Depending on the bean, the cooking time can vary from an hour and change, to several hours. While the lion’s share of the process is pretty hands off, you do need to keep an eye on things, to make sure you don’t turn a pound of heirloom loveliness to mush, (And if you do, no sweat – that just means that you’ll be making bean dip, purée, or enfrijoladas instead of whatever you had in mind initially – and they’ll be delicious.)
Finally, to soak or not to soak? I very rarely do so, but if that’s what you’ve always done and are comfy with, then do it. Soaking will shorten the cooking time somewhat, and some folks believe it helps beans cook more evenly – In any event, it sure won’t hurt. Plan on soaking for at least an hour and up to 4 – Any more than that is likely too much for good quality, freshly dried beans.
Frijoles de la Olla – Basic Pot Beans
1 Pound of good quality dried Beans
1/2 medium Yellow Onion
2 cloves fresh Garlic
Pinch of Salt
A few twists of ground Pepper
A few sprigs fresh Epazote or Cilantro
A couple of Bay Leaves, (I like Turkish)
Stem and peel onion and garlic. Both can just be quartered, (as in, quarter the half, so you’ve got a bunch of 1”+ pieces of onion, and quartered cloves of garlic.)
Spread your beans out on a clean baking sheet and check for rocks and other debris, (I’ve never found anything foreign in Rancho Gordo beans, but even they recommend you do this, so…)
Pour beans into a colander and rinse in cold water.
Add the beans to a cooking vessel big enough to allow for significant expansion as they absorb water – A 3 qt. sauce pan does great for a pound of beans.
Add the onion, garlic, three finger pinch of salt, and a few twists of pepper. If you’re using any or all the optional, they can go in now too, except epazote, which is a finishing herb added at the very end of the process.
Add enough clean, fresh water to cover the beans by about 3 inches.
Turn the burner on high and let ‘er rip.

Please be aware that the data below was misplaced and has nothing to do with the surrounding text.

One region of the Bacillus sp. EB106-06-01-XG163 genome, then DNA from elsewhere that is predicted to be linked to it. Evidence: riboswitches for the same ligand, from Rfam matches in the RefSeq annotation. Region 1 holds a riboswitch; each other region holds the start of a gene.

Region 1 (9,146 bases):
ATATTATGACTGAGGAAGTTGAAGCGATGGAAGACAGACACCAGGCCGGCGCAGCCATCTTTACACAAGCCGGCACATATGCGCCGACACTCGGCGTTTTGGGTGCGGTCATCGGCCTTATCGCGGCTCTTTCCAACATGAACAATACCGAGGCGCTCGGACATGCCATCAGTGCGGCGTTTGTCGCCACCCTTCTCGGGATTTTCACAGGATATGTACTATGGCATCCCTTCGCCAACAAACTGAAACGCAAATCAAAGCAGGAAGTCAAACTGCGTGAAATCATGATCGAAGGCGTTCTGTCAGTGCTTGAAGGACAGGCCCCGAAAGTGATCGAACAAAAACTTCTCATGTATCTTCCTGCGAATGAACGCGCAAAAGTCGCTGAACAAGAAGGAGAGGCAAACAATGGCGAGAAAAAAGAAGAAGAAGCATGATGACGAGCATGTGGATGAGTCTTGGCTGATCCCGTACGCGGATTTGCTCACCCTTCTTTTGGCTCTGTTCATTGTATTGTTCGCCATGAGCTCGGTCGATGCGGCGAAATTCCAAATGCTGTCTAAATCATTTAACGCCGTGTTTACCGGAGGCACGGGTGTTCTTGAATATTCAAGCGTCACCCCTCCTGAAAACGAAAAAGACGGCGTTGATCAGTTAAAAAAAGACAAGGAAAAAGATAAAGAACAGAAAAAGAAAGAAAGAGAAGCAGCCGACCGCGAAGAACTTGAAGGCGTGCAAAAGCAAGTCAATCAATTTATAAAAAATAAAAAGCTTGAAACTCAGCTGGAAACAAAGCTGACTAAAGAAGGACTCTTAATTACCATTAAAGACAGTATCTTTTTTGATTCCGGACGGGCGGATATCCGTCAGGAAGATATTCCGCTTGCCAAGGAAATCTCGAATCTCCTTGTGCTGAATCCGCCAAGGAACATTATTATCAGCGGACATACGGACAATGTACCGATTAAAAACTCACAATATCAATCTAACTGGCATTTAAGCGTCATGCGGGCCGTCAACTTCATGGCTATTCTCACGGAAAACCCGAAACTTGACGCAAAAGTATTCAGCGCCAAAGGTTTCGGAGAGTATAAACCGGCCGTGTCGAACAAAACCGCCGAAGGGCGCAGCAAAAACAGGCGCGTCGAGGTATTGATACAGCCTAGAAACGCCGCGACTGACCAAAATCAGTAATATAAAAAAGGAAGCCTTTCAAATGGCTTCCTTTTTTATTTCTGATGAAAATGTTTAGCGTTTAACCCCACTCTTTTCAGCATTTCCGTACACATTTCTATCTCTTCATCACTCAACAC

Keep an eye on things, and when you get a vigorous boil, reduce the heat enough to maintain a boil but not get crazy, and set a timer for 15 minutes.
When your timer goes off, drop the heat to just maintain a bare simmer, and cover the pot.
Continue cooking until you’ve got the doneness you’re after. You will want to keep an eye on water level, and maintain 2” to 3” above the beans – Add hot water from a kettle when you top things off – Again, they’ll usually absorb more water as they cook.
What is done? Personally, I want mine fairly al dente, so that I’ve got room for further cooking in whatever dishes I’m going to make without getting mushy beans – Other folks want theirs soft at this initial cook – You do what you like.
Beans are a potential food safety hazard just like other proteins. They need to cool down from cooking temp to under 41° F in 4 hours or less. Employing an ice bath around your cooking pot is the quickest and easiest way to get there.
Bean broth is great stuff and shouldn’t be wasted. Use it in soups, stews, sauces and whatever bean dishes you’re making.
Beans can be stored in the fridge for 3 to 5 days safely, and can be frozen for up to 4 months with little degradation of flavor.
friEither way, put them in clean, airtight containers with most or all of the broth. We use glass storage containers with snap lids for both jobs – That lets you portion for about what you want for a meal easily, and allows for quick thawing and cooking when you need them.